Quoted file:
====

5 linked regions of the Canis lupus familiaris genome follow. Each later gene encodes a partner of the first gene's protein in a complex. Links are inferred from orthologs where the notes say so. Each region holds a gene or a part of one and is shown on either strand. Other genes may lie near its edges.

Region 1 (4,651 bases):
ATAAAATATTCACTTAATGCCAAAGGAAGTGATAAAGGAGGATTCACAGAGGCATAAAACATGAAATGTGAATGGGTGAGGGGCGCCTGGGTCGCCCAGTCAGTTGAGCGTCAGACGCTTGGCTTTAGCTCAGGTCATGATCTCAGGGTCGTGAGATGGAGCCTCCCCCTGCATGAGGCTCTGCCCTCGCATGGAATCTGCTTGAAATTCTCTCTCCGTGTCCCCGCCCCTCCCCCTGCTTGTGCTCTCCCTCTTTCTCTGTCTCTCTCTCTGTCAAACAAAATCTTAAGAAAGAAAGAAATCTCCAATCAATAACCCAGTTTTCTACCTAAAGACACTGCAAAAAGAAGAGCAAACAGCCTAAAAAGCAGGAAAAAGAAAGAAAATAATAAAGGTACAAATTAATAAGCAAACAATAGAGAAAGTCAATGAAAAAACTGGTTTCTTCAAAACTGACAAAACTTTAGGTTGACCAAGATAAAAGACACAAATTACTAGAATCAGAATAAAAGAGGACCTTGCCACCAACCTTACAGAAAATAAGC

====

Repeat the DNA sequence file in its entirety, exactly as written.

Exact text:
5 linked regions of the Canis lupus familiaris genome follow. Each later gene encodes a partner of the first gene's protein in a complex. Links are inferred from orthologs where the notes say so. Each region holds a gene or a part of one and is shown on either strand. Other genes may lie near its edges.

Region 1 (4,651 bases):
ATAAAATATTCACTTAATGCCAAAGGAAGTGATAAAGGAGGATTCACAGAGGCATAAAACATGAAATGTGAATGGGTGAGGGGCGCCTGGGTCGCCCAGTCAGTTGAGCGTCAGACGCTTGGCTTTAGCTCAGGTCATGATCTCAGGGTCGTGAGATGGAGCCTCCCCCTGCATGAGGCTCTGCCCTCGCATGGAATCTGCTTGAAATTCTCTCTCCGTGTCCCCGCCCCTCCCCCTGCTTGTGCTCTCCCTCTTTCTCTGTCTCTCTCTCTGTCAAACAAAATCTTAAGAAAGAAAGAAATCTCCAATCAATAACCCAGTTTTCTACCTAAAGACACTGCAAAAAGAAGAGCAAACAGCCTAAAAAGCAGGAAAAAGAAAGAAAATAATAAAGGTACAAATTAATAAGCAAACAATAGAGAAAGTCAATGAAAAAACTGGTTTCTTCAAAACTGACAAAACTTTAGGTTGACCAAGATAAAAGACACAAATTACTAGAATCAGAATAAAAGAGGACCTTGCCACCAACCTTACAGAAAATAAGC